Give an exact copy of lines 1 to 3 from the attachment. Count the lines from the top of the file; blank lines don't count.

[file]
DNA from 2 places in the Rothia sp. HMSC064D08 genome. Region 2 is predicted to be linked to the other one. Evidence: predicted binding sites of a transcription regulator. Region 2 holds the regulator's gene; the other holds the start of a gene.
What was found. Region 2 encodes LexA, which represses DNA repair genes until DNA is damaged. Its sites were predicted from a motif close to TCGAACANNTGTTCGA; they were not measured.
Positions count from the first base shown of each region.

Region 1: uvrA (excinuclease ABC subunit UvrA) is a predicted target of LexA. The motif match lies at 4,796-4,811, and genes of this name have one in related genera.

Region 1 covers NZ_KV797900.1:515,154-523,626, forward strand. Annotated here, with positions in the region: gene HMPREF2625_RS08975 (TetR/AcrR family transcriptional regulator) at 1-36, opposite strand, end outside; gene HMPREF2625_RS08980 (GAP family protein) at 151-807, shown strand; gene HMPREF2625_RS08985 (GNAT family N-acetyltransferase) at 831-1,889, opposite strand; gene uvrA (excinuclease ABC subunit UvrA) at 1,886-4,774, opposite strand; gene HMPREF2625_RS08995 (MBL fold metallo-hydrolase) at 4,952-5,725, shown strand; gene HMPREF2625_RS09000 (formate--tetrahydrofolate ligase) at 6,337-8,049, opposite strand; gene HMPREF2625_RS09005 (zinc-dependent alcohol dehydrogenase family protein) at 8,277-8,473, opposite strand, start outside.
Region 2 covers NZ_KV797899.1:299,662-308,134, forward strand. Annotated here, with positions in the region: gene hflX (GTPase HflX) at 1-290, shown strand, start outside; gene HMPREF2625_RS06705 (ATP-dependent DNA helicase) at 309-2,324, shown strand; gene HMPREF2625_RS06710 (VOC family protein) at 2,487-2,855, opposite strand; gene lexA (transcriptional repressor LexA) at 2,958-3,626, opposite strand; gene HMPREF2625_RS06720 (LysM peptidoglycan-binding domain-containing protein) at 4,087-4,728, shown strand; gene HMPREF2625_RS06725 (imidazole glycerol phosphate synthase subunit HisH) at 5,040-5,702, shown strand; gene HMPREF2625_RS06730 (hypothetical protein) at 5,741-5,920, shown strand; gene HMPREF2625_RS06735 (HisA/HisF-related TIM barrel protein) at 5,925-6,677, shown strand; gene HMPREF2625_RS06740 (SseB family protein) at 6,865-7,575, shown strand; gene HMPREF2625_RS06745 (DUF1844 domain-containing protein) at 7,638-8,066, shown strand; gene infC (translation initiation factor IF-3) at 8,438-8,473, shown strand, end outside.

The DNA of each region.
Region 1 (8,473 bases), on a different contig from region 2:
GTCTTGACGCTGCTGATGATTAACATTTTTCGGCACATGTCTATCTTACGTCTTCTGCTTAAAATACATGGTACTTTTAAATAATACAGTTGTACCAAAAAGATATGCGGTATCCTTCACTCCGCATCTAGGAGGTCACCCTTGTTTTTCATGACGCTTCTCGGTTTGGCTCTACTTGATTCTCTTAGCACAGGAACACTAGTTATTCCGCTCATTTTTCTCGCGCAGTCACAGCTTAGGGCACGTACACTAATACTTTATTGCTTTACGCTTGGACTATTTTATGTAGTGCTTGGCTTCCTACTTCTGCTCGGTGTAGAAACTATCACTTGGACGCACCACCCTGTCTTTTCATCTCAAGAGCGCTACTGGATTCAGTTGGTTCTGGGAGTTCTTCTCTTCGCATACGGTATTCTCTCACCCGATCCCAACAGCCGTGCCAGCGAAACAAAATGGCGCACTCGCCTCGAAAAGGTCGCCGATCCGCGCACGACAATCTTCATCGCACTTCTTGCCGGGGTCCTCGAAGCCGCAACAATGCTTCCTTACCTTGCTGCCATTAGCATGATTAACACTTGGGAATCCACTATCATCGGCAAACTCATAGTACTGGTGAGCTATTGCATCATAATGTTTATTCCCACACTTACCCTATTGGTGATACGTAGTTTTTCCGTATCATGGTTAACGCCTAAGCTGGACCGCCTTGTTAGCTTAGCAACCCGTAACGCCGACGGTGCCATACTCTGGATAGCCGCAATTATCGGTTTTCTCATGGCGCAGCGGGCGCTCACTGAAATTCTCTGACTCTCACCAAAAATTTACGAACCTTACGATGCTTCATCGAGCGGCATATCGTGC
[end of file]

DNA from 2 places in the Rothia sp. HMSC064D08 genome. Region 2 is predicted to be linked to the other one. Evidence: predicted binding sites of a transcription regulator. Region 2 holds the regulator's gene; the other holds the start of a gene.
What was found. Region 2 encodes LexA, which represses DNA repair genes until DNA is damaged. Its sites were predicted from a motif close to TCGAACANNTGTTCGA; they were not measured.
Positions count from the first base shown of each region.